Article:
It is a genuine law of economics, because it is a central law of human nature: if you tax something, you get less of it. A necessary corollary: most taxes bring in less revenue than predicted because people modify their behavior to avoid the tax. Connecticut’s elected officials have been ...
Lawmakers Divided on Whether to Keep, Cut or Change the Earned Income Tax Credit
As residents see tax refunds or payments flow in or out of their checking accounts, many low-earning Connecticut residents can expect to see tax refunds based on the Earned Income Tax Credit.
The EITC supplements the wages of low-income workers by sending them a check after they file their tax returns — even when they have no income-tax liability. The underlying idea is to refund the payroll taxes of low earners.
Who qualifies and how much they receive is based on what they earn and how many children they have. In Connecticut, for example, a married couple with two children making less than $51,492 would qualify. That family would receive at most $5,716 from the feds plus another $1,315 from the state. This would boost their total income to about $58,520, which is more than 227 percent of the federal poverty level.
Begun on the federal level in 1975, the EITC has since been matched by 24 states, including Connecticut, and is reportedly the third biggest social-welfare program after Medicaid and food stamps.
Connecticut’s EITC of 27.5 percent was cut during Governor Malloy’s 2016–2017 budget, down to the current rate of 23 percent of the federal credit.
Three different bills in Hartford sought to change the EITC in Connecticut but none made it out of committee, leaving the issue for another year and dividing lawmakers on whether to keep, change or alter the EITC as Connecticut faces on-going budget challenges.
“It’s a spending program,” said Gale Mastrofrancesco, R-Wolcott. “It costs $118 million a year in refunds.”
Mastrofrancesco, who sponsored the bill to eliminate the EITC, cited its high fraud rate on the federal level, reported to be 26 percent in 2014. Using that math means the state paid more than an estimated $30 million in fraudulent claims.
“It’s one of the programs we should start with to cut spending,” said Mastrofrancesco. “It piggybacks on the federal credit, so that the person is already getting a benefit on the federal level. There’s no reason to have a duplicate program in Connecticut.”
David Rutigliano, R-Trumbull, agrees that the state can’t afford to expand it. “Malloy cut the benefit because we’re essentially borrowing to pay for it,” he said.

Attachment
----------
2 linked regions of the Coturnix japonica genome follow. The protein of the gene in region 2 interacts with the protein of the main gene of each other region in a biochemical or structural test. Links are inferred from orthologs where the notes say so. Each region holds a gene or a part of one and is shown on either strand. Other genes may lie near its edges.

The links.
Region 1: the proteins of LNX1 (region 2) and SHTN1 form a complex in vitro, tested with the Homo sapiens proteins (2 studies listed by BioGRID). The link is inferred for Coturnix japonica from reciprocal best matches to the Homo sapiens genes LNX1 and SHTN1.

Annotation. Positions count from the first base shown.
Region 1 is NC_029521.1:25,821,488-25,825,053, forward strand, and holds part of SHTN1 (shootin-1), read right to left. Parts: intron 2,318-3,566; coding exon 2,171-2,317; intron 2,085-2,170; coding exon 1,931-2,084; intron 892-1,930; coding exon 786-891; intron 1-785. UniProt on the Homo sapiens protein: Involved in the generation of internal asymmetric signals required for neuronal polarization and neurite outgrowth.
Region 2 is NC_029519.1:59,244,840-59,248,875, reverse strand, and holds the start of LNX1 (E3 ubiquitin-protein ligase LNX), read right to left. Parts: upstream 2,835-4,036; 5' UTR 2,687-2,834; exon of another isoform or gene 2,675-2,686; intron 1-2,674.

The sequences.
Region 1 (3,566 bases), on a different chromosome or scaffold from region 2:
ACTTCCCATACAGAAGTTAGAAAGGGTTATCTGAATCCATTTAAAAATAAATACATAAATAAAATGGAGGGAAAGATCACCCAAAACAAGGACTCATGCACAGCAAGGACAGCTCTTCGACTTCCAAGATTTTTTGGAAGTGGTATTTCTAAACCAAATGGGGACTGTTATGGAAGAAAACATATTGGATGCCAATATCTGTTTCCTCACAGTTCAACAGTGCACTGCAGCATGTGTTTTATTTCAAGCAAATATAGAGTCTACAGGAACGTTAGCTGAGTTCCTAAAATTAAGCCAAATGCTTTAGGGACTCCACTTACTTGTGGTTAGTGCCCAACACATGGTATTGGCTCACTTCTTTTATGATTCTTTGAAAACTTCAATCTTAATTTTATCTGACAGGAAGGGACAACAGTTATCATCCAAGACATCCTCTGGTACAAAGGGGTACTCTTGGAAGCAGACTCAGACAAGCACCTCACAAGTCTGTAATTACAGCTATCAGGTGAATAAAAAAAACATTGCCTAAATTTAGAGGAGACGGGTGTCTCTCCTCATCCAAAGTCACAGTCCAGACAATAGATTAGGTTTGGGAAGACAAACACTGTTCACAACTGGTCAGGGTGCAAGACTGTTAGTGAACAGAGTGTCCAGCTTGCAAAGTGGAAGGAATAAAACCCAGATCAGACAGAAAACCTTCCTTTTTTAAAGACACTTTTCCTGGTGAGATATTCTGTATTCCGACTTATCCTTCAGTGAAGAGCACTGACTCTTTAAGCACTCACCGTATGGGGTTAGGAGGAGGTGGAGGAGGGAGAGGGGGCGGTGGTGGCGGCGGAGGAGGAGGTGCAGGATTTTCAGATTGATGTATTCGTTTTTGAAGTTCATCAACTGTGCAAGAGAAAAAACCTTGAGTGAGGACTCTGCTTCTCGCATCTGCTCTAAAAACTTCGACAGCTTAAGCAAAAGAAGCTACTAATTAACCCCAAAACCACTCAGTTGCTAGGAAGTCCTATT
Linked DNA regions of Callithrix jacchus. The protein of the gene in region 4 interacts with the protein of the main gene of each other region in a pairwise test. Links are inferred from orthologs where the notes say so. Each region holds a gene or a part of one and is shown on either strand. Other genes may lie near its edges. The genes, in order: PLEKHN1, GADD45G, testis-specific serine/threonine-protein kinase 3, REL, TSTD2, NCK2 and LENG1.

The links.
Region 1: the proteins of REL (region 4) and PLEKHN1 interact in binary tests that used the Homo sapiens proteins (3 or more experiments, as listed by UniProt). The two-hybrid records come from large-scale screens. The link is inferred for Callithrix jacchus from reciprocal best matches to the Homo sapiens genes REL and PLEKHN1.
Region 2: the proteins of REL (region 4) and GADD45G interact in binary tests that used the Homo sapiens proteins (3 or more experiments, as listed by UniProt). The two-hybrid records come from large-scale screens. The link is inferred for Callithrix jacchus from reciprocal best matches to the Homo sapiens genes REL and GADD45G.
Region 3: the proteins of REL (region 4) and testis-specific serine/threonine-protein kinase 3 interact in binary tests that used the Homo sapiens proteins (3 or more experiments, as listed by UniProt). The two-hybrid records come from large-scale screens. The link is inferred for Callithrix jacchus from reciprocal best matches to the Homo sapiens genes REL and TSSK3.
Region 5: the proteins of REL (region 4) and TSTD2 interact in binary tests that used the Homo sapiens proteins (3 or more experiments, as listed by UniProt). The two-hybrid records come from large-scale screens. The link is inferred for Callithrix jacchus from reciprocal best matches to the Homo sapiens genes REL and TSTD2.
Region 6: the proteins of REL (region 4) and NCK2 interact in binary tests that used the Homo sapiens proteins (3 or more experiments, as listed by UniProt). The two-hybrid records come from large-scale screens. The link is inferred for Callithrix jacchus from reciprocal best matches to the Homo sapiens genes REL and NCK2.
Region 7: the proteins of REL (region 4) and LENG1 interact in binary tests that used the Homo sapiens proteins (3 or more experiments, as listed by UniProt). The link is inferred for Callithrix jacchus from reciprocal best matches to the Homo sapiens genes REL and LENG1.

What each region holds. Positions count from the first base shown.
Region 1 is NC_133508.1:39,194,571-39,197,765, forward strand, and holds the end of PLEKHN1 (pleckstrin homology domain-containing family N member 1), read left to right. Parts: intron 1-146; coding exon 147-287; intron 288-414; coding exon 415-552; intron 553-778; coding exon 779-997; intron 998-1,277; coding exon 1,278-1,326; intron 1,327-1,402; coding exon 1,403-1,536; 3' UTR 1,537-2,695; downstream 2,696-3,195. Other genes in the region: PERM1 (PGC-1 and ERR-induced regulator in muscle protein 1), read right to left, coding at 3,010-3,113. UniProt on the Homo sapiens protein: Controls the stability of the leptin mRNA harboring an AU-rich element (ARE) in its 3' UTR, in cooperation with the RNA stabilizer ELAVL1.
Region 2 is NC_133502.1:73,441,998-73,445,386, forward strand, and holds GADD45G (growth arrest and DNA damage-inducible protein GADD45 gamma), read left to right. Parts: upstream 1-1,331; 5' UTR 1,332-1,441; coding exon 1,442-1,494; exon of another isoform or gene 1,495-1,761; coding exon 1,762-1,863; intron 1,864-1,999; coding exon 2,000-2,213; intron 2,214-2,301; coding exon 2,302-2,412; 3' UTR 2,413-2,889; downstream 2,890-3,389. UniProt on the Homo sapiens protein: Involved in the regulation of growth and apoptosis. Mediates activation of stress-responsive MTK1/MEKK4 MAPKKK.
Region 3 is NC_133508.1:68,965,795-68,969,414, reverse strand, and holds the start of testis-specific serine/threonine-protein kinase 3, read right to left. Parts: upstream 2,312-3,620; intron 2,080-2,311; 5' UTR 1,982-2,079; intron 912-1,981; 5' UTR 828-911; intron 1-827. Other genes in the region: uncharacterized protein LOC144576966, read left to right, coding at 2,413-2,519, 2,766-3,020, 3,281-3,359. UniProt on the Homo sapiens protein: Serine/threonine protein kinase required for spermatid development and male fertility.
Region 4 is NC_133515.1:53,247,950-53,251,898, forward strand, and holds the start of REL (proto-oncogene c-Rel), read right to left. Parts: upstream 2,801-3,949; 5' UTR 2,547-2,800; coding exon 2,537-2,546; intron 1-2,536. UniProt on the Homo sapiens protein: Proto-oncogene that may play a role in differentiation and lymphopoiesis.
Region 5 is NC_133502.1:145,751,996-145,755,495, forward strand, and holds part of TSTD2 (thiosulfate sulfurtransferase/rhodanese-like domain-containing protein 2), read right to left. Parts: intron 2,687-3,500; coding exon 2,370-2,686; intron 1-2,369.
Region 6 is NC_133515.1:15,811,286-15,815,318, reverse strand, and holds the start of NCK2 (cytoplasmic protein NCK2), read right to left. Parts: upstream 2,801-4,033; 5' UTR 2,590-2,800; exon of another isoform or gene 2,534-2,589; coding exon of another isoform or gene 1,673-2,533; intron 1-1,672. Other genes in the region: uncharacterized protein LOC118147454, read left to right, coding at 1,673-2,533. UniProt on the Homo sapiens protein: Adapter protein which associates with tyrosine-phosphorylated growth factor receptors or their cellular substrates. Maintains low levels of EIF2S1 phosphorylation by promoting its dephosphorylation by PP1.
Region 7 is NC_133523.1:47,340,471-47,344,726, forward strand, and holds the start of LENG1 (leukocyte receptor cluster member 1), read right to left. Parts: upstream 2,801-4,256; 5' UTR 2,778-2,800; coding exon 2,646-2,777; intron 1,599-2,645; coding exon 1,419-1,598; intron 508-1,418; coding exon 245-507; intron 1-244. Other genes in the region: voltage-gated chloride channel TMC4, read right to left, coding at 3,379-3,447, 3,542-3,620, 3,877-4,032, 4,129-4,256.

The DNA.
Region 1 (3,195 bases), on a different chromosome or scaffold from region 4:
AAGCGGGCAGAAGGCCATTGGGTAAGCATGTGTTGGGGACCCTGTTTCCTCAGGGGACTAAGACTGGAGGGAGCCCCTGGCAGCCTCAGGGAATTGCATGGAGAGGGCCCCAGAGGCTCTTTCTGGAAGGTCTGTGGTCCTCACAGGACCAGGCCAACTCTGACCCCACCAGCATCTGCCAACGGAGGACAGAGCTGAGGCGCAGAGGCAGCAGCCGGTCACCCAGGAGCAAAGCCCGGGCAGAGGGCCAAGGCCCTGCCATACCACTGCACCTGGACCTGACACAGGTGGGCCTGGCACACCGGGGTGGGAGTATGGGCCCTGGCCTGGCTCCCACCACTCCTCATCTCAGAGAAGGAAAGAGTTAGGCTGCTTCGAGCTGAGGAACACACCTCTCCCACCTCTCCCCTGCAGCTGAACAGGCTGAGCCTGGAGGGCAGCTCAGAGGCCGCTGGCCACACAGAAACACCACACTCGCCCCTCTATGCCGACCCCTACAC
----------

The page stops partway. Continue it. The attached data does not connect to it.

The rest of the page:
But that doesn’t mean he wants to get rid of it. Rutigliano supports the EITC and introduced the bill to study and alter it. Rather than pay it as an annual windfall, Rutigliano thinks it should be paid monthly or quarterly as a true supplement to income.
Rutigliano also believes the phase-out should be gentle so that workers aren’t disincentivized from earning more. “As wages increase, we don’t cut you off,” he said, “so there’s no cliff.”
A 2012 study by the Employment Policies Institute, a think tank that opposes raises in the minimum wage, found that every one-percent increase in a state’s EITC was matched by a one-percent reduction in poverty rates.
“It’s an effective way to help people out of poverty,” said Rutigliano. “If we’re going to have an entitlement, let it be the EITC.”
The 135th district’s Anne Meiman Hughes, who introduced the bill to expand the EITC, did not respond for comment by press time.
While Mastrofrancesco thinks the state EITC should go, she doesn’t mind if the federal government expands their credit. “At a bare minimum we should attempt to address the issue of fraud,” she said of Connecticut’s EITC.
Rutigliano thinks we shouldn’t throw out the baby with the bath water. “The EITC should be part of a broader conversation about entitlement reform, which Malloy didn’t have.”
Let the emblem of the legislative session, and of the last decade of Connecticut’s governance, be this new “mansion tax.” It was slipped into the budget in the last minute. It wasn’t properly vetted. It sends terrible signals to would-be entrants to Connecticut, while warning Connecticut’s current residents to get the heck out. And ...